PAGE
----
Transparency is not simply a legal concept; it is a cultural mindset built on a willingness to communicate around things that
are important—especially to others—and to build relationships that stretch beyond the sound bite. How well do you think the
EMA is communicating its values and objectives?
Rasi: Communication starts with good institutional ties among our key stakeholders. The agency has built a very important coordination
capability through the Heads of Medicines Agencies [HMA] group, which gives us a regular vehicle to promote our alignment
goals with 44 national registration and review bodies throughout Europe. Earlier this year, I launched a new Scientific Coordination
Board, composed of the seven heads of the committees and leads for a number of working parties, to develop a vision that integrates
the expertise of all these groups. The board will not deal with issues of specific medicines but rather on identifying and
resolving challenges to the overall drug evaluation process. Improving working contacts with patients is another priority,
building on the working party we already have in place that gives patient organizations formal representation on our human
medicines scientific committees, including pediatrics. And we are exploring ways to provide more support to help keep the
patient groups independent and to allow them to invest in the greater expertise needed to contribute to the complex science
our committees must deal with.
I am most excited about the initiative on disclosure of data from clinical trial results. This is where the EMA is playing
a global leadership role in making the regulatory process transparent and trustworthy. Our credibility rests on the ability
to communicate why we take a decision on a particular medicine, and that depends in turn on displaying in public the data
driving that decision. It is also valuable in that disclosure, by encouraging more debate on interpretation of trial evidence,
will enhance the rigor, integrity, and ultimately the reliability of our evaluation procedures. This is an important objective,
as changes in the way clinical trials are conducted—today, many trials are now global in scope, and beyond the reach of any
one regulator—raise many questions about how to keep the current system effective, honest and useful to reviewers seeking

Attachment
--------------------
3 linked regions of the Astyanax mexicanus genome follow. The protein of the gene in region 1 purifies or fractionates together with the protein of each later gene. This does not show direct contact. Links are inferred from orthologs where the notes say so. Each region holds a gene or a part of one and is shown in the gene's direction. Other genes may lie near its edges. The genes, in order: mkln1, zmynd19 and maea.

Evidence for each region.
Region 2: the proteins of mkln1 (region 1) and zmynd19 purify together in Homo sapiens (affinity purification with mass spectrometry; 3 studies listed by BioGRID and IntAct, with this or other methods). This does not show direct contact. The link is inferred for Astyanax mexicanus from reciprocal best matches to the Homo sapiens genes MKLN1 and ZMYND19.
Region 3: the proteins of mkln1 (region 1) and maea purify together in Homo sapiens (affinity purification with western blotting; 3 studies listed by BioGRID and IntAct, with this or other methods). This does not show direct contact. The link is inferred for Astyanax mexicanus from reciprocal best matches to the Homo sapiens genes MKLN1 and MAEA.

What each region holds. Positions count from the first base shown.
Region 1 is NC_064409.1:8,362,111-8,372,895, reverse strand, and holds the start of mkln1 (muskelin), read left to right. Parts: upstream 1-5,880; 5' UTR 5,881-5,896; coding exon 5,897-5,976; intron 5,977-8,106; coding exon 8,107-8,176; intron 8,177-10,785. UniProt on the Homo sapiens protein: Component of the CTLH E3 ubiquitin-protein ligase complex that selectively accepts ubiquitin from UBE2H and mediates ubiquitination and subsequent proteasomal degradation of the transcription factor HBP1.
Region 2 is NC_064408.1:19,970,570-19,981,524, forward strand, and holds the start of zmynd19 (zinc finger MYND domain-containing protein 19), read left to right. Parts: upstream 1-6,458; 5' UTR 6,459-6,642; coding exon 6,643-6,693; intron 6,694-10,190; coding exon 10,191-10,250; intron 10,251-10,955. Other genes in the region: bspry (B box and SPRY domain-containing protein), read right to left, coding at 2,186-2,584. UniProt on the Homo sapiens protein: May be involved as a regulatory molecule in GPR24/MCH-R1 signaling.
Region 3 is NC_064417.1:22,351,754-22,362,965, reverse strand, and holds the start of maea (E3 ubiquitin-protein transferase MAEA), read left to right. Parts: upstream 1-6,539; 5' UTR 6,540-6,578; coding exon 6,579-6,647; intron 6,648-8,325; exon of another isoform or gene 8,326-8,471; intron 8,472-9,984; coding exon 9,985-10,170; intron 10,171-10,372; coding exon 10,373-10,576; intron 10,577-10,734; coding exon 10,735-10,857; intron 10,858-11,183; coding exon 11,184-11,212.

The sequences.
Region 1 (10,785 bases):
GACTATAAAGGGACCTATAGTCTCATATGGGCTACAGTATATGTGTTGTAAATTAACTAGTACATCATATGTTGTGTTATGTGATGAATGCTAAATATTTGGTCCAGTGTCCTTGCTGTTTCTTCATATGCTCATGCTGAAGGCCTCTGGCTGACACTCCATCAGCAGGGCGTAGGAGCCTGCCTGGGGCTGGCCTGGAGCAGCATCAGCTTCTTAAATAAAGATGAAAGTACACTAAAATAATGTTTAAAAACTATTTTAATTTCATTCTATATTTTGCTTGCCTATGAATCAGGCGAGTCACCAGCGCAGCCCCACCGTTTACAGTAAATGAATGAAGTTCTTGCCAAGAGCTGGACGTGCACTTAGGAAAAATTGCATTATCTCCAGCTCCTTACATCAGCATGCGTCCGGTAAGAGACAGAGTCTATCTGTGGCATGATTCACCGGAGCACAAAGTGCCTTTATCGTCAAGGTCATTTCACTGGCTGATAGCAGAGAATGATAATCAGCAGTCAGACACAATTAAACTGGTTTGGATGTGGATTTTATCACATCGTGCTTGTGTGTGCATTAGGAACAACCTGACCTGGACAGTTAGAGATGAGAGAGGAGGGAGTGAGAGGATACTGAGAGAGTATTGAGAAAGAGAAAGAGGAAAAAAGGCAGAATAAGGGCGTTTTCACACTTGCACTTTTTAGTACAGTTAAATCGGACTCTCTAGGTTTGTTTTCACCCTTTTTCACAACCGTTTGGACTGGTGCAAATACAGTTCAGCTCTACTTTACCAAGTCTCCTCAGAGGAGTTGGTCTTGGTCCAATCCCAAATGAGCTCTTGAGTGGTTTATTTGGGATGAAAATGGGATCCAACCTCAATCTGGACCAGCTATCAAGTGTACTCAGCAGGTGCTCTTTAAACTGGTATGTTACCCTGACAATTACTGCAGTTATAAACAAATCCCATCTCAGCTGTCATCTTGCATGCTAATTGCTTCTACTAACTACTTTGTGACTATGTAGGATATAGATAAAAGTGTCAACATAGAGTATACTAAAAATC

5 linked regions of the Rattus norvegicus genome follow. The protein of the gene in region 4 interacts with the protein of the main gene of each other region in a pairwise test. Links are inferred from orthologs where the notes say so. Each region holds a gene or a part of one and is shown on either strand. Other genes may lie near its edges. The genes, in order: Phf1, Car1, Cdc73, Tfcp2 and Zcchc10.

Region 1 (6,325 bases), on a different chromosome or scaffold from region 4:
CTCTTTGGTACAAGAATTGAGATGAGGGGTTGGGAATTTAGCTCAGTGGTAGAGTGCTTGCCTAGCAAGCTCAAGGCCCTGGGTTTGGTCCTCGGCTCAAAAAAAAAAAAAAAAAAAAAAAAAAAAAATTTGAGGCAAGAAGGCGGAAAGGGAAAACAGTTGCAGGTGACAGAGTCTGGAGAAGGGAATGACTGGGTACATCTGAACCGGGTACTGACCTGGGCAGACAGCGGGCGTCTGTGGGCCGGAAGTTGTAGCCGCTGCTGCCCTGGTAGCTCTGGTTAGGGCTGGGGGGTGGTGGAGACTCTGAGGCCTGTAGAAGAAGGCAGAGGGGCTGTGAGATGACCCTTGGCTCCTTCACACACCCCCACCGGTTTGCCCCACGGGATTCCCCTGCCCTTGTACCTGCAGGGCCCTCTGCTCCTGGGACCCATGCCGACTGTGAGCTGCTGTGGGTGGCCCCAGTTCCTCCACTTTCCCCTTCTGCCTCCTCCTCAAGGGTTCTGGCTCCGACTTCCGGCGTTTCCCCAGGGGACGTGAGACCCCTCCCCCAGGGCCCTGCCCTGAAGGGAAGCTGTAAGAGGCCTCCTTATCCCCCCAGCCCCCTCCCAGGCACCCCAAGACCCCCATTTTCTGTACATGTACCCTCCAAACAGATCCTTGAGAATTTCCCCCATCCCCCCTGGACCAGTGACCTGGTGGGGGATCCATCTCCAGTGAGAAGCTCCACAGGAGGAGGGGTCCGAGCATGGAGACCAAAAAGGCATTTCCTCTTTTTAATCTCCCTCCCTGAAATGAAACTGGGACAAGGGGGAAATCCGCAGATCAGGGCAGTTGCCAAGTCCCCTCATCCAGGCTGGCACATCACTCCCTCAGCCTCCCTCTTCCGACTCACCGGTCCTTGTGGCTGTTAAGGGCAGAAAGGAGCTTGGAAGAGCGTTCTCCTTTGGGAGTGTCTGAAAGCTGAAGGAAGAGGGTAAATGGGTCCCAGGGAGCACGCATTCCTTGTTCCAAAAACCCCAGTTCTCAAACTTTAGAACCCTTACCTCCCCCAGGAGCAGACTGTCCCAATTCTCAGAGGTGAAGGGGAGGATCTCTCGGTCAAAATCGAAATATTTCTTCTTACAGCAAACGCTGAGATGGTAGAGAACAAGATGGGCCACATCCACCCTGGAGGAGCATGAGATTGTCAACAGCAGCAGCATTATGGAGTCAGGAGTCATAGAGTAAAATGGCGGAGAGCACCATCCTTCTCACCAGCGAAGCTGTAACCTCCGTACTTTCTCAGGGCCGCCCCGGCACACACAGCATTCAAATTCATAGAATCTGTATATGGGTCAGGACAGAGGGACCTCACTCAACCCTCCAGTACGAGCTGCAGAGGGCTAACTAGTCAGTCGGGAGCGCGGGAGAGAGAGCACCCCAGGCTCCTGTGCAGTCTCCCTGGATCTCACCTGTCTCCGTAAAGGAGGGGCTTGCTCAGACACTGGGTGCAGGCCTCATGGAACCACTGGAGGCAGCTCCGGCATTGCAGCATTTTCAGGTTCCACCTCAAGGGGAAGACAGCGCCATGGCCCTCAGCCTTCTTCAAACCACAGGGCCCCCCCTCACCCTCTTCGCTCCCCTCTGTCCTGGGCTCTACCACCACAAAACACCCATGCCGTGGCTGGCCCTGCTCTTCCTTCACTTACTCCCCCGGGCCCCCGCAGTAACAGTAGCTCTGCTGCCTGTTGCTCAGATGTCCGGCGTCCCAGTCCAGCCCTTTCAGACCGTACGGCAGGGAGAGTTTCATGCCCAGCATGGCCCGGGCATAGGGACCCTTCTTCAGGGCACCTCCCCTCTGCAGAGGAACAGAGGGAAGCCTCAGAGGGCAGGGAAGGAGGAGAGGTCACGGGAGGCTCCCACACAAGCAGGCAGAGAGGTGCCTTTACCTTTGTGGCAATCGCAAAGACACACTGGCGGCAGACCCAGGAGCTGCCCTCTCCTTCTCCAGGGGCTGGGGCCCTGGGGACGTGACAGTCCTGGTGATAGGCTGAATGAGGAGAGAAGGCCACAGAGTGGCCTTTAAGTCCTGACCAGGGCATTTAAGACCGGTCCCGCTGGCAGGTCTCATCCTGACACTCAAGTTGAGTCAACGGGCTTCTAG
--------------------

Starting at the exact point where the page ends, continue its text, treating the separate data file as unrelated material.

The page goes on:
the best outcomes for patients.
Pharm Exec: Don't safeguards need to be built into the process for release of data? Will this yield something less than full disclosure?
Rasi: Disclosure is easy in principle, but defining a process can get complicated. We are holding a stakeholder discussion on
our initiative on November 22, which will seek to resolve four transactional issues. These are (1) procedures on how to classify
and when, or if, to release such data; (2) ensuring that those who receive data have sufficient expertise to analyze and apply
it without manipulating or misrepresenting the results; (3) creating specific ground rules to protect patient privacy, including
whether to sanction the release of large patient data sets; and (4) commercial confidentiality considerations, including data
scrubbing to prevent disclosures that create a competitive advantage or disadvantage. I am confident we can work these issues
out, especially as I see many companies moving in this direction, on their own initiative.
What is your assessment of the industry position?
Rasi:It is positive and constructive overall. Industry engagement around disclosure makes our efforts easier to execute. Although
the industry's stance is not homogenous, I think we all agree that the trend to greater transparency in accessing trial data
is irreversible. The challenge lies in making it work at a time when the basic model of the clinical trial is splintering,
in the face of advances like biomarkers and other tools of personalized medicine. Regulators have an obligation to clarify
standards for trial design and evaluation where there may be two, three, or even more options that companies can follow for
a single compound. It simply reflects reality; some tested compounds will benefit from the availability of biomarkers that
can serve as surrogate clinical endpoints, while others may not. We must work together with industry to determine how seriously
we should invest in validating results based on these new high-tech tools. I would add that predictability from the regulator—on
what factors are needed to make a good evaluation—is vital to controlling the soaring cost of these trials.
Pharm Exec: Are you coordinating your approach on trial data disclosure with the US FDA?
Rasi: The FDA is aware and supports our activities. But the US environment is different than here in Europe, where there is strong
institutional pressure to take this forward. We will act on this initiative, after November 22. It is my most important priority
at the moment.